COSC 6377 - Computer Networks

Fall 2012

MW 1:00-2:30pm at PGH376

InstructorOmprakash Gnawali

Homework - 0

Due: September 3, 2012

Data Format Standards

In this assignment, we will standardize data format to be exchanged by two programs written in two different programming languages. This will help us think about various aspects of designing a networked services. We will not be sending these standardized messages over the network (yet). Once we complete HW0, it is a small step to run these programs across the network.


The first program (program1.c) written in C should ask the user to input her name and information regarding various courses she is taking. The program should save this data to a file called data.txt. The second program ( read this file and displays the information the screen.

We asked one of the students (Aaron Welch) to propose data standard for this course. Here is his proposal:

or every field (including the name of the student), any amount of whitespace preceding or following the field (e.g., non-whitespace characters) are not considered as part of the field itself. In other words, each field is effectively trimmed before being output by the Python program, so it is also safe (though not necessary) to include such whitespace when creating the file for increased readability. The first field in the file will contain the student's name, followed by a newline character at the end of the field (note: no carriage return character is used in linux). Each following line will contain a record of a single class, with the file ending after the last class. A valid record of a class will contain exactly seven fields separated by the pipeline character "|", in the following order: class number (such as COSC xxxx), class name, section number, days/times of the class, room building/number, instructor's name(s), and the number of units (hours) the class is worth.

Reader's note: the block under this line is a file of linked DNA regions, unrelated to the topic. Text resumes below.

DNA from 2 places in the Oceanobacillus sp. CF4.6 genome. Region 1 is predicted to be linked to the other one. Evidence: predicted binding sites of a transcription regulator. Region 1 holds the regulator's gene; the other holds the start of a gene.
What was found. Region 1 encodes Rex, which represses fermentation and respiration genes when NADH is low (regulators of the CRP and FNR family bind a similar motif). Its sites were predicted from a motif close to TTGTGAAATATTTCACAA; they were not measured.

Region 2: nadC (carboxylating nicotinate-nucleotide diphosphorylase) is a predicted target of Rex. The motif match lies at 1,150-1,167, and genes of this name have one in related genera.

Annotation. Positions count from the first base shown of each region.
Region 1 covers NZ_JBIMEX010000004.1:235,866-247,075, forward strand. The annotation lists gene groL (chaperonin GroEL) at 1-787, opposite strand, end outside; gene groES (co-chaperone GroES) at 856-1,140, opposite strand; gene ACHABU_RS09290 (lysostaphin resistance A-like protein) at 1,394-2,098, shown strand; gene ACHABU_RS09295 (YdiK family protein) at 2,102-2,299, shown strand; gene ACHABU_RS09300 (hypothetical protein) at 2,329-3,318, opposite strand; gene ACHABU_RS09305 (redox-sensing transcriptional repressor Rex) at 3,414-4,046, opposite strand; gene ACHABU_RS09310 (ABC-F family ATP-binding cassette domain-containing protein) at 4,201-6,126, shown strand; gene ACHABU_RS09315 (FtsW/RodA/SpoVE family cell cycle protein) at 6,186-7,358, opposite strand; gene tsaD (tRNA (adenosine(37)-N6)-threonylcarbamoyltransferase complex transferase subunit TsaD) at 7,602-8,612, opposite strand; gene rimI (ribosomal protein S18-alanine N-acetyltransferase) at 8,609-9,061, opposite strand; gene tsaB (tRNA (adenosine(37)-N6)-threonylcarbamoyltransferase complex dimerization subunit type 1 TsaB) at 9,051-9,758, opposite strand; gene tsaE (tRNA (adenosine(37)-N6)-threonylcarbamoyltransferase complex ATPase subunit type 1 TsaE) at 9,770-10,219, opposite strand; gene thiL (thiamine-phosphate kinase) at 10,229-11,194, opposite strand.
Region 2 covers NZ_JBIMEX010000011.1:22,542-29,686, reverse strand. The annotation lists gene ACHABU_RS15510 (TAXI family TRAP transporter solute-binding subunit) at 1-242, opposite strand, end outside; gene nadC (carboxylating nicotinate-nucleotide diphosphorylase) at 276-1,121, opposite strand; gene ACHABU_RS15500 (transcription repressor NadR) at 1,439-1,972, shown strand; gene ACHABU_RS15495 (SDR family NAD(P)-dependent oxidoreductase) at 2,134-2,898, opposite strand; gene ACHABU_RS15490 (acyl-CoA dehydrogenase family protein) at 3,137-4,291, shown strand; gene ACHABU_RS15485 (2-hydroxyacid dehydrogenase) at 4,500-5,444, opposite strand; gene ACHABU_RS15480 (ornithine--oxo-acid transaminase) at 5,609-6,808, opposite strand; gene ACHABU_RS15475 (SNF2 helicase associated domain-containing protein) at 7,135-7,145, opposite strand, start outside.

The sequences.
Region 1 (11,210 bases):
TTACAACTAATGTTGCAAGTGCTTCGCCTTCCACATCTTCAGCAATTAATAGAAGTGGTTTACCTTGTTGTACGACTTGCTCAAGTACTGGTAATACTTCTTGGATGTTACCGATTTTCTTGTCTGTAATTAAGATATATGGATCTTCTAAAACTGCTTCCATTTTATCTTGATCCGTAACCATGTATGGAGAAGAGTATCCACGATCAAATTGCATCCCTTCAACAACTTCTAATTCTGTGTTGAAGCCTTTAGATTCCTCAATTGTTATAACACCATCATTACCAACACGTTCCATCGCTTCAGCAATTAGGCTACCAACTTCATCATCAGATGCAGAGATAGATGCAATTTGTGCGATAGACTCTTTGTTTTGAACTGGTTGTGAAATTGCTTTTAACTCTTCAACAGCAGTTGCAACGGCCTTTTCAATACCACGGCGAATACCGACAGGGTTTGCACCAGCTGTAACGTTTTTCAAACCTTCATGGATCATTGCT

example file:

Aaron Welch
COSC 6377 | Computer Networks | 01 | MoWe 1:00PM - 2:30PM | PGH 376 | Omprakash Gnawali | 3
COSC 7320 | Water Gun Fights in The Digital Era | 01 | MoWe 4:00PM - 5:30PM | PGH 501 | Roy Rodgers | 3
COSC 7366 | Rolly Chair Racing | 01 | TuTh 11:30AM - 12:30PM | PGH Halls | Speedy Gonzalez | 1

Running the program

Here is an example execution of program1:


Your name: Aaron Welch

Course code: COSC 6377

Course name: Computer Networks

Section: 01

Schedule: MoWe 1:00PM - 2:30PM

Location: PGH 376

Instructor: Omprakash Gnawali

Credit hours: 3

More course (y/n): y


(typying n terminates the program)

Here is an example execution of


Name: Aaron Welch

Course: COSC 6377 - Computer Networks, 3 credit hours
Section: 01
When: MoWe 1:00PM - 2:30PM
Where: PGH 376
Instructor: Omprakash Gnawali

Compiling and Running

It is perfectly fine for you to work on your own Linux machine. We have provided each student with an account on a Linux machine called Regardless of where you do your assignment, your assignment must compile and execute on bayou.


Put your source code into a folder with the name: uhid_hw0, where uhid is the prefix of your email address. There should be a single Makefile in that directory. When we run make on that directory, it should produce an executable called program1. There should also be in that folder. Put a README.txt in the directory describing anything unusual (e.g., limitations) of your implementation. Then, zip the directory and upload the zip file using Blackboard.